Many of the surviving ads were virtually identical to the ones Facebook took down, indicating that while the social media giant understands the content to be problematic, it is unable or unwilling to deal with it comprehensively across its platform, said Fadi Quran, campaign director at Avaaz. And, Quran added, it highlights how brazenly some advertisers flout Facebook's policies, seemingly unafraid of a crackdown by the company.

"The objective question is, 'Is Facebook as a platform protecting and informing US citizens during this election, or are its policies as they exist today causing more harm and allowing malicious users to weaponize it?'" Quran said. "Objectively trying to answer that question, our findings indicate Facebook could be doing so much more by applying its policies."

In a statement, Progressive Turnout Project said its ads are part of a campaign to support the Postal Service amid what it called an effort by Trump to sabotage the office.

Sadler, the spokesperson for America First Action, objected to the conclusions of Facebook's fact-checking partners and accused them of Democratic activism. "Facebook's fact-check policy is a joke," Sadler said in a statement to CNN. "We will aggressively defend our First Amendment freedom, especially in this pivotal election year. We will not be censored by wannabe Democratic operatives posing as third-party arbiters of the truth."

America First Action has sent letters to Politifact and Factcheck.org, Sadler said, challenging their ratings.

Misleading ads on Biden

One recent ad claimed that Biden "will RAISE TAXES on all income groups" and that "no income group is safe" — contrary to independent analyses that showed lower-income groups would largely be insulated from Biden's tax plan. Biden's plan would directly reduce the after-tax income of the top 1% of earners by between 13% and 18%, according to a CNN fact-check, while potentially and indirectly reducing the take-home pay of lower-income earners by 0.2% to 0.6%.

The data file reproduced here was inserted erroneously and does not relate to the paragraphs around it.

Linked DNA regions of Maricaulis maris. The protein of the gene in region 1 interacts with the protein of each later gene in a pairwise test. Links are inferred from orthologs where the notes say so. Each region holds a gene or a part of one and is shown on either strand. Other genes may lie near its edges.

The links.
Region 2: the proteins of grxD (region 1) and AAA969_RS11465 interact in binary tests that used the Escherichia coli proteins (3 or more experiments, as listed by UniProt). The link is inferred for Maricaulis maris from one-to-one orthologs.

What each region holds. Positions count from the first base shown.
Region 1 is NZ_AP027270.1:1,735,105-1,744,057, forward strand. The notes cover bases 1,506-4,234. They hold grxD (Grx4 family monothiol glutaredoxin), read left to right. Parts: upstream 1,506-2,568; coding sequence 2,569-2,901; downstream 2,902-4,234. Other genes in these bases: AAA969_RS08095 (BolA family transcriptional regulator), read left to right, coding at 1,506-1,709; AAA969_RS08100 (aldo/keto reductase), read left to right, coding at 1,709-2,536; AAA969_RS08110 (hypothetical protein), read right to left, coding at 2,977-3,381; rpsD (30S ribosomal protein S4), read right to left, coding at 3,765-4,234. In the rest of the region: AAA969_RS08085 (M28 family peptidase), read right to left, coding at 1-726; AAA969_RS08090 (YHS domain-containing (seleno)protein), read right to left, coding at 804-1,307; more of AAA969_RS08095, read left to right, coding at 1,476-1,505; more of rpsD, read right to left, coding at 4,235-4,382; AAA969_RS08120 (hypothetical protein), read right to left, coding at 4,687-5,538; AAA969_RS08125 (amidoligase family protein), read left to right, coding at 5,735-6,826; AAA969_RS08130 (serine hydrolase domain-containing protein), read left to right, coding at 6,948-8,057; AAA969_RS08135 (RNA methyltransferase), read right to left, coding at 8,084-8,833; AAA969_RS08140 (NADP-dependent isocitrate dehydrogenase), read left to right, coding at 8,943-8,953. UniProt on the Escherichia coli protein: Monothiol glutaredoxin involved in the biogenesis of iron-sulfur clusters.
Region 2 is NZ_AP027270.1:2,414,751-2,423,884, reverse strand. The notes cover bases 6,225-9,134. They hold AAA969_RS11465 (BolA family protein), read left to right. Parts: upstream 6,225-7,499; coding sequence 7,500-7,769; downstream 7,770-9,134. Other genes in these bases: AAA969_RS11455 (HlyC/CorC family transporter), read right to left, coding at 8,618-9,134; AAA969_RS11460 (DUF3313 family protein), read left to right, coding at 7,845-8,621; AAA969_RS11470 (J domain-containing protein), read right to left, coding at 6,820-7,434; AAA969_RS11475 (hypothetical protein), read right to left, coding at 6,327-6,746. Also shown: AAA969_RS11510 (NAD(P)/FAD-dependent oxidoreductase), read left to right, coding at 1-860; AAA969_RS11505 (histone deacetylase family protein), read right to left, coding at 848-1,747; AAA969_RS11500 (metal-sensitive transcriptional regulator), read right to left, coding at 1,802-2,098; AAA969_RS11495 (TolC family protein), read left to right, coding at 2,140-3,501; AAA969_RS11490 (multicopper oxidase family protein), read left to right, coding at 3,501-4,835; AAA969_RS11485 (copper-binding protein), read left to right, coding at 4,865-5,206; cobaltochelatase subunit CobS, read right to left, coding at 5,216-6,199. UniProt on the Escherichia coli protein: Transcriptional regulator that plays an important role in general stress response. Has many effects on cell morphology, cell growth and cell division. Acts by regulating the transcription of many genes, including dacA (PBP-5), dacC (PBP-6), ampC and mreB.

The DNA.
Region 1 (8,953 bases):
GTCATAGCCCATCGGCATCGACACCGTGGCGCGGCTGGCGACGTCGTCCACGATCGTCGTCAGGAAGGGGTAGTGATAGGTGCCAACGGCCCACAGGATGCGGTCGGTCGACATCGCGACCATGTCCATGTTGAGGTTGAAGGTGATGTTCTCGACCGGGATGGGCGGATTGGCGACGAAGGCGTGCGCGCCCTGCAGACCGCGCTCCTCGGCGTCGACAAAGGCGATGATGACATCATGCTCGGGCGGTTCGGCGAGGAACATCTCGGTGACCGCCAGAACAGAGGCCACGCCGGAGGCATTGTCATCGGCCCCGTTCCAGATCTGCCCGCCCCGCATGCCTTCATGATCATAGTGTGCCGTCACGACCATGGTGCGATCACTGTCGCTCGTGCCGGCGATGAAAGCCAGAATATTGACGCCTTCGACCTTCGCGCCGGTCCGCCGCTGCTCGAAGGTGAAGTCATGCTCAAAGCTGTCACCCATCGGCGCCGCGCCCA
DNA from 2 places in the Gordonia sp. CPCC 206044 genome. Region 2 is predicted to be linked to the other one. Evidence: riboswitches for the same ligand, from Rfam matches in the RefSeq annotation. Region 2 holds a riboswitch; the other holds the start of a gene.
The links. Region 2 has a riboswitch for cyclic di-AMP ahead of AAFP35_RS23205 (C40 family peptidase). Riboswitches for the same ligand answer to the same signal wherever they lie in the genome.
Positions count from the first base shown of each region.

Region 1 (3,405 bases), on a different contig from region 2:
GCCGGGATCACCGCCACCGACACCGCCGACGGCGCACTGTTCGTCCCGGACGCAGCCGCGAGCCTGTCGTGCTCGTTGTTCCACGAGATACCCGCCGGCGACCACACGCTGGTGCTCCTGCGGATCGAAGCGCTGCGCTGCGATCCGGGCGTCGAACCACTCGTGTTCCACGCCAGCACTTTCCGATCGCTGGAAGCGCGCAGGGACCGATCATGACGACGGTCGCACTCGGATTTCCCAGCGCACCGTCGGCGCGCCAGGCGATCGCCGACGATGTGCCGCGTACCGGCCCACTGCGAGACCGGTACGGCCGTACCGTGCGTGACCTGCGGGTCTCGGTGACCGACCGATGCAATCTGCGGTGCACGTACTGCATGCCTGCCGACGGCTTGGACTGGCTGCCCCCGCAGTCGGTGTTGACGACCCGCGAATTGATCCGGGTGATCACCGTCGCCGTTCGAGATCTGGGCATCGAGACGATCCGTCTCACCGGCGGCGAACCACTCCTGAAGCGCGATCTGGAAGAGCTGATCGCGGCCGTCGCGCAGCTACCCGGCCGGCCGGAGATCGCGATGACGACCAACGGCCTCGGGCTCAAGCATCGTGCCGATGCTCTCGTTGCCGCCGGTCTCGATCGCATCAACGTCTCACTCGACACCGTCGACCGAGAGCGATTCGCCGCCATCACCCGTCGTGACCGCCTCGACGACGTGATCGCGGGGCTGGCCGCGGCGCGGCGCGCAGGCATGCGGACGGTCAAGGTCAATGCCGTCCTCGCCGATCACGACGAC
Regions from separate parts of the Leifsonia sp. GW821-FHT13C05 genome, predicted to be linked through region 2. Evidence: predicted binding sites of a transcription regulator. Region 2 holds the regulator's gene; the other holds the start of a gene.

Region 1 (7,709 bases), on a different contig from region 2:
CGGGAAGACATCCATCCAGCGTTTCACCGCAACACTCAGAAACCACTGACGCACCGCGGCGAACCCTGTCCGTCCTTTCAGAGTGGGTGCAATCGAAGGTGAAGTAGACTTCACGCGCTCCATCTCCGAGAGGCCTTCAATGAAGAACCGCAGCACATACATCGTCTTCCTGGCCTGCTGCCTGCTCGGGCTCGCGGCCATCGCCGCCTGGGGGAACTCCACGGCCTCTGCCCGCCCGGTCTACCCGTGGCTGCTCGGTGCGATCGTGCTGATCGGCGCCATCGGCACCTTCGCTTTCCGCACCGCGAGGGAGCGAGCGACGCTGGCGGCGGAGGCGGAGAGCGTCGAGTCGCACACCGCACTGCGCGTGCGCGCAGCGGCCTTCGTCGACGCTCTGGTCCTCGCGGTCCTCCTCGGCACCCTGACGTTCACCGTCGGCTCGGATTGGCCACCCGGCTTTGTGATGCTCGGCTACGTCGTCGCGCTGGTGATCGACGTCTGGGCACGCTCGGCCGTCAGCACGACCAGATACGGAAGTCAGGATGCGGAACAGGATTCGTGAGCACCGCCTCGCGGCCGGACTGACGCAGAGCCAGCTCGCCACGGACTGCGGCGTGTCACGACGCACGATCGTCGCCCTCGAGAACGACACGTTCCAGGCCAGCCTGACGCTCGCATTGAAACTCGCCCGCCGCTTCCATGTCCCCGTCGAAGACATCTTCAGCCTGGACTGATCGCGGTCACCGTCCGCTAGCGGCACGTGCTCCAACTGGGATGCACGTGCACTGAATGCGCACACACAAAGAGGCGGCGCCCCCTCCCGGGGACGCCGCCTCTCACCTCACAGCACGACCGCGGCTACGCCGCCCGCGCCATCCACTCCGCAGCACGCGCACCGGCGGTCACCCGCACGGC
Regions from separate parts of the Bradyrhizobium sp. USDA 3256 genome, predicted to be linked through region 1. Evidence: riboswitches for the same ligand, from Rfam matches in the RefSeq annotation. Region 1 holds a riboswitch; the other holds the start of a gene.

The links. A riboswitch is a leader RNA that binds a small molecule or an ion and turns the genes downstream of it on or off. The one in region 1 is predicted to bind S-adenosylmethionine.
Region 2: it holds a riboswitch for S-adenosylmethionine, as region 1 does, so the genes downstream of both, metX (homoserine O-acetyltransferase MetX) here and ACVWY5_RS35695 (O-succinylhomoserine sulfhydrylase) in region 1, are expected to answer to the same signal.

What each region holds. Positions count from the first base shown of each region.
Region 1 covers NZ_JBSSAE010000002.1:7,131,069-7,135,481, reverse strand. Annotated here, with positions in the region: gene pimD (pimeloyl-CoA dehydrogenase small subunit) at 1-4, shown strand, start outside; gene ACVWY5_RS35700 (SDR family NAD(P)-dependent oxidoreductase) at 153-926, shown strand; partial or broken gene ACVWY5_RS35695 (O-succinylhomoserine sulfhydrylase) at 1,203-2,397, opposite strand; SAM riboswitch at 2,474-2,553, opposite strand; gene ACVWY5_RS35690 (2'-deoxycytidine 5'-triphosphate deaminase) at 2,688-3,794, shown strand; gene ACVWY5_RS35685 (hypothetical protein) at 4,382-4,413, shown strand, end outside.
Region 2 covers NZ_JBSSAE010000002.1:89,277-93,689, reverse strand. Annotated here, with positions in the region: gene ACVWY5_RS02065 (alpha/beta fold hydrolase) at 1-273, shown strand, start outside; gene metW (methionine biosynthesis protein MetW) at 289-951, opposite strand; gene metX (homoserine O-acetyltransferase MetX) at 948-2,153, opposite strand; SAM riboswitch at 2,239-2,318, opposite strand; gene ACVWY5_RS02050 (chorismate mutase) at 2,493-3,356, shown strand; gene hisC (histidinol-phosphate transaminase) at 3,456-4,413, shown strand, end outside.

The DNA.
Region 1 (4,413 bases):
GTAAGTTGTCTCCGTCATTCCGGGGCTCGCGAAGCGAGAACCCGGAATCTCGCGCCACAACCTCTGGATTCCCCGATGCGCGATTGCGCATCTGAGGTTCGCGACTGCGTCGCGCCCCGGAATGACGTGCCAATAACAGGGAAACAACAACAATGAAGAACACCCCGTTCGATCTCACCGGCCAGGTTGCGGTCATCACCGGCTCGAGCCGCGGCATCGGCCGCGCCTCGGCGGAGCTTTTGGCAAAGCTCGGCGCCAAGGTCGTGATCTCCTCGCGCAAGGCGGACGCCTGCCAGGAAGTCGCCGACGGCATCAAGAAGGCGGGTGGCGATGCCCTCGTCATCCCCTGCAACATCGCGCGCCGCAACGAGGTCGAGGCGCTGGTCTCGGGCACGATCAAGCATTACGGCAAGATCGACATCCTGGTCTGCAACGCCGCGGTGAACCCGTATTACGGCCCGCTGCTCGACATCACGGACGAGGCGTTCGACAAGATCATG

USA Today, a Facebook fact-checking partner, said the claim that Biden's plan would raise rates on taxpayers making $75,000 was false. While the ad's claim may be technically true in that Americans in lower tax brackets could pay more in tax, it misrepresents the impact of Biden's plan, which falls overwhelmingly on the rich.

Another ad by America First Action misleadingly asserts that Biden "wants free health care and free tuition for all illegal immigrants." But Factcheck.org, a Facebook fact-checking partner, rated those claims as a distortion when Trump made them in a press conference earlier this year.

"Biden hasn't proposed federal student aid and free community college for everyone who came, or comes, to the US illegally," Factcheck.org wrote in July. "Biden's education plan specifically says he would make so-called Dreamers eligible for federal financial aid if they otherwise meet the requirements. Dreamers are a specific group of individuals who are already in the country and were brought here illegally as children by their parents."

Factcheck.org also clarified that Biden plans to offer undocumented immigrants the ability to "buy into" the US health care system under the Affordable Care Act, rather than giving all of them health care for free as the ad claimed.

CNN's own fact-checking has determined that Biden's policy task forces "are not proposing to create special benefits for undocumented immigrants."

Misleading ads about the USPS

The Democratic-leaning super PAC Stop Republicans, meanwhile, made definitive-sounding but misleading claims that the US Postal Service "will be G-O-N-E by the end of the year" unless Congress gives it more funding to adapt to the coronavirus pandemic.

A USA Today fact-check on a similar claim ruled that while the USPS faces a "daunting financial situation," the likelihood of outright closure is remote. And a CNN fact-check rejected claims by some Democrats that a lack of funding could disrupt mail-in voting.

Progressive Turnout Project said in a statement that the USA Today fact-check ran "two months before Louis DeJoy became Postmaster General, three months before the postal crisis and the campaign to #SavethePostOffice this summer, and three months before the Stop Republicans ad was posted."